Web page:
Marine Biology

How Oil Spills Affect Penguins



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Oil spills are large-scale disasters with far reaching consequences. When an oil spill occurs, all living organisms that rely on the land and sea are negatively impacted. In terms of penguin populations, an oil spill can bring devastation in many ways. In fact, an oil spill could potentially hasten the extinction of an entire species, such as the endangered northern rockhopper penguin. Let’s examine a recent oil disaster to provide a glimpse of the negative ways that such an event threatens penguin survival.

Nightingale Island

On March sixteenth 2011, a cargo ship carrying crude oil and soy beans ran aground on Nightingale Island in the remote British South Atlantic region. This wreck released over 800 tons of toxic fuel oil into the pristine sea waters. While this spill was considered relatively small, the devastation it rendered to area wildlife was enormous. Sadly, this spill could hasten the rapid decline of an already endangered species of penguin, the northern rockhopper.

The remote area where the accident occurred is home to over 200,000 penguins. This territory contains nearly half of the world’s population of northern rockhopper penguins, a species that has been endangered for many years. Scientists have watched the northern rockhopper penguin population decline 90 percent over the past 50 years. It was reported that thousands upon thousands of penguins were coated in oil due to this oil spill, putting the northern rockhopper and other bird species in grave danger.

Another concern from this particular oil spill was the potential introduction of rodents to the island. The island was formerly rodent-free. However, rats from the ship wreck could potentially come ashore, introducing a rouge predator to the island and threatening the survival of the local bird population. It was feared that rodents could prey upon the penguin eggs and raid the nests of other bird species on the island. It is clear to see the disastrous ripple effect that such an oil spill can cause.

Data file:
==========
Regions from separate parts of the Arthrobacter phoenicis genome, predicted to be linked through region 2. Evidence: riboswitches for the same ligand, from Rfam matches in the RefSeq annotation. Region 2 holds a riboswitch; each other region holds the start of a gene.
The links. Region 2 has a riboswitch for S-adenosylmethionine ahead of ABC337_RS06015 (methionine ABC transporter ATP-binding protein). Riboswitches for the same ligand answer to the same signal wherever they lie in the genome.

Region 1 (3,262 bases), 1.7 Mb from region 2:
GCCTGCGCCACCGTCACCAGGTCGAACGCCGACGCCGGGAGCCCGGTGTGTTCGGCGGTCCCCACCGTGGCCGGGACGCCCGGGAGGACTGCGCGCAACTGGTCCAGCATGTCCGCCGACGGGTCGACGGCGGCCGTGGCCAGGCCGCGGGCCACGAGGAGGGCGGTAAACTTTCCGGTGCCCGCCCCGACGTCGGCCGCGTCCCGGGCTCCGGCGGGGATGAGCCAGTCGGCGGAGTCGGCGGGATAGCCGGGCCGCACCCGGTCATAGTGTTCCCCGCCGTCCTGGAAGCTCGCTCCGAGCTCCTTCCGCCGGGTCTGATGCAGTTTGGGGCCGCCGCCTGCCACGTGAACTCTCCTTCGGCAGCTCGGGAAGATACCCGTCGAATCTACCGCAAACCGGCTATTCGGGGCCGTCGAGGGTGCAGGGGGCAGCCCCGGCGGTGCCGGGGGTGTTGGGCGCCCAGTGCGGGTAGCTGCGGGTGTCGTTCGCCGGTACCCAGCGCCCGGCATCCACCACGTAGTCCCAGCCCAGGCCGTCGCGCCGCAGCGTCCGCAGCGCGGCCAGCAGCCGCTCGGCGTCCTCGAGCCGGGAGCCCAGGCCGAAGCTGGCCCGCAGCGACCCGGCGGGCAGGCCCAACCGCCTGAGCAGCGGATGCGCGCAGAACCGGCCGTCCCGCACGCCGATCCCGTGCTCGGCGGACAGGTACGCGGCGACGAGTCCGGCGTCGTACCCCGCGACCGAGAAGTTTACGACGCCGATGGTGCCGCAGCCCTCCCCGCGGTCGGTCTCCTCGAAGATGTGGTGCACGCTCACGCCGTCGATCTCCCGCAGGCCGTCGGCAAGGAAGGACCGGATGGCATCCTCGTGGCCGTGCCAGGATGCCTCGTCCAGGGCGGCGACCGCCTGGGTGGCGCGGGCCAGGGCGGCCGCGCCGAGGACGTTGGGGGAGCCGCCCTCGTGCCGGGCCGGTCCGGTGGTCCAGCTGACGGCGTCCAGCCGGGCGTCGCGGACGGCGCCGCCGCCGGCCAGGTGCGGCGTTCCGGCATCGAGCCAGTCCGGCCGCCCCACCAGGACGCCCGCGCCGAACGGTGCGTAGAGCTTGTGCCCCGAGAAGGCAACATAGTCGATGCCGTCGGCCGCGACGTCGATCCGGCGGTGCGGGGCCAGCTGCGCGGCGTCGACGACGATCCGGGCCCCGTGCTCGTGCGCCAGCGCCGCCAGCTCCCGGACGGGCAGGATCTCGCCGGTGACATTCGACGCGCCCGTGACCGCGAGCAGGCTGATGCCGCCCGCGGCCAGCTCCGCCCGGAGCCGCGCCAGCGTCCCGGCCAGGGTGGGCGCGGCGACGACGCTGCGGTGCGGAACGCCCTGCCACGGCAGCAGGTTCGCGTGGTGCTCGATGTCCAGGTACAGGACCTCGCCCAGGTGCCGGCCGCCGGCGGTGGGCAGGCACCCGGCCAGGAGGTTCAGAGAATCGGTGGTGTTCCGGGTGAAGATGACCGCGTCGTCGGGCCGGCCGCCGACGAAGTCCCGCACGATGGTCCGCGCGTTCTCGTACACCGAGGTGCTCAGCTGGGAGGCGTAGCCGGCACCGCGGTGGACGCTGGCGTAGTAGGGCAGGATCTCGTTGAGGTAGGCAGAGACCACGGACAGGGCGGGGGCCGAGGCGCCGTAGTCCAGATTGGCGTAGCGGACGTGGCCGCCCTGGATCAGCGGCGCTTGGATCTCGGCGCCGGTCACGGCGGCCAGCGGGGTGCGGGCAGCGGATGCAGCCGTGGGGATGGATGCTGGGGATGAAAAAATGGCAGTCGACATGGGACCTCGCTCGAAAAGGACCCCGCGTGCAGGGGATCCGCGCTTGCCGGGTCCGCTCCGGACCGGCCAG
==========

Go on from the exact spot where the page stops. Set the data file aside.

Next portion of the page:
Devastating Effects to Land, Sea and Wildlife

Without question, the environmental impact of an oil spill is enormous. The sea is contaminated exposing fish and other marine life to deadly poisons. This contamination enters the food chain, as contaminated fish and plants are consumed by other wildlife, including penguins. Marine life that does survive may face reproductive problems, growth problems, and other health issues such as cancer. Again, a ripple effect takes place which threatens future generations of these birds.

Erosion and Scarcity of Penguin Nesting Grounds

The land is impacted when the oil reaches the shoreline. Erosion of the shoreline occurs as the oil picks up rocks and other sediment, creating a thick sludge that washes ashore. This threatens the area that penguins depend on for nesting and resting. Nests are abandoned and left open to scavenger prey and the elements.

Health Consequences to Penguins